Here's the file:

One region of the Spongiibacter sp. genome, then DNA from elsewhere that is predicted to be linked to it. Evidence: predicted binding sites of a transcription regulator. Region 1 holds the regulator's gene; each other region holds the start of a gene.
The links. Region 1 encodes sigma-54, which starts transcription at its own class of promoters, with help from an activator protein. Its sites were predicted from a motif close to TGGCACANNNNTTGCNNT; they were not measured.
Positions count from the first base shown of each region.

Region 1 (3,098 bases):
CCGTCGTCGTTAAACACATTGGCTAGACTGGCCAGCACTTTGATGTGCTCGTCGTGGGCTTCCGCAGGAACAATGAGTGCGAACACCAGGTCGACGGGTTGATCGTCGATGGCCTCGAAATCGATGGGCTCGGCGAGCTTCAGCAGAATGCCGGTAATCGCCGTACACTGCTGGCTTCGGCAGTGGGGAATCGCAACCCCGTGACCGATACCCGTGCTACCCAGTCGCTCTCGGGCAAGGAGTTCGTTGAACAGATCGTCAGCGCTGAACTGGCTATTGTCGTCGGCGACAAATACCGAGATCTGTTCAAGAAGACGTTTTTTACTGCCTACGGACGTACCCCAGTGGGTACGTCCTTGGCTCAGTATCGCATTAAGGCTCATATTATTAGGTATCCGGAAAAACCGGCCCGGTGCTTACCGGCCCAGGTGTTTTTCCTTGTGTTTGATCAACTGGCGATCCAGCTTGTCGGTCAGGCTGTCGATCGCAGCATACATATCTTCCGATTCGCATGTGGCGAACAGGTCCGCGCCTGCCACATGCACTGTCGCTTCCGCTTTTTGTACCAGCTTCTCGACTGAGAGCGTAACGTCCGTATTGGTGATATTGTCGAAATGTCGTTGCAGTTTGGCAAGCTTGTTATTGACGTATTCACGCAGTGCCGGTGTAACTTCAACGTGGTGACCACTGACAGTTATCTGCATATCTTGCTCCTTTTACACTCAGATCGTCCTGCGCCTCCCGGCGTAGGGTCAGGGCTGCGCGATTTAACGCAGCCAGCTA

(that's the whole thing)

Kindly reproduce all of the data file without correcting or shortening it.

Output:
One region of the Spongiibacter sp. genome, then DNA from elsewhere that is predicted to be linked to it. Evidence: predicted binding sites of a transcription regulator. Region 1 holds the regulator's gene; each other region holds the start of a gene.
The links. Region 1 encodes sigma-54, which starts transcription at its own class of promoters, with help from an activator protein. Its sites were predicted from a motif close to TGGCACANNNNTTGCNNT; they were not measured.
Positions count from the first base shown of each region.

Region 1 (3,098 bases):
CCGTCGTCGTTAAACACATTGGCTAGACTGGCCAGCACTTTGATGTGCTCGTCGTGGGCTTCCGCAGGAACAATGAGTGCGAACACCAGGTCGACGGGTTGATCGTCGATGGCCTCGAAATCGATGGGCTCGGCGAGCTTCAGCAGAATGCCGGTAATCGCCGTACACTGCTGGCTTCGGCAGTGGGGAATCGCAACCCCGTGACCGATACCCGTGCTACCCAGTCGCTCTCGGGCAAGGAGTTCGTTGAACAGATCGTCAGCGCTGAACTGGCTATTGTCGTCGGCGACAAATACCGAGATCTGTTCAAGAAGACGTTTTTTACTGCCTACGGACGTACCCCAGTGGGTACGTCCTTGGCTCAGTATCGCATTAAGGCTCATATTATTAGGTATCCGGAAAAACCGGCCCGGTGCTTACCGGCCCAGGTGTTTTTCCTTGTGTTTGATCAACTGGCGATCCAGCTTGTCGGTCAGGCTGTCGATCGCAGCATACATATCTTCCGATTCGCATGTGGCGAACAGGTCCGCGCCTGCCACATGCACTGTCGCTTCCGCTTTTTGTACCAGCTTCTCGACTGAGAGCGTAACGTCCGTATTGGTGATATTGTCGAAATGTCGTTGCAGTTTGGCAAGCTTGTTATTGACGTATTCACGCAGTGCCGGTGTAACTTCAACGTGGTGACCACTGACAGTTATCTGCATATCTTGCTCCTTTTACACTCAGATCGTCCTGCGCCTCCCGGCGTAGGGTCAGGGCTGCGCGATTTAACGCAGCCAGCTA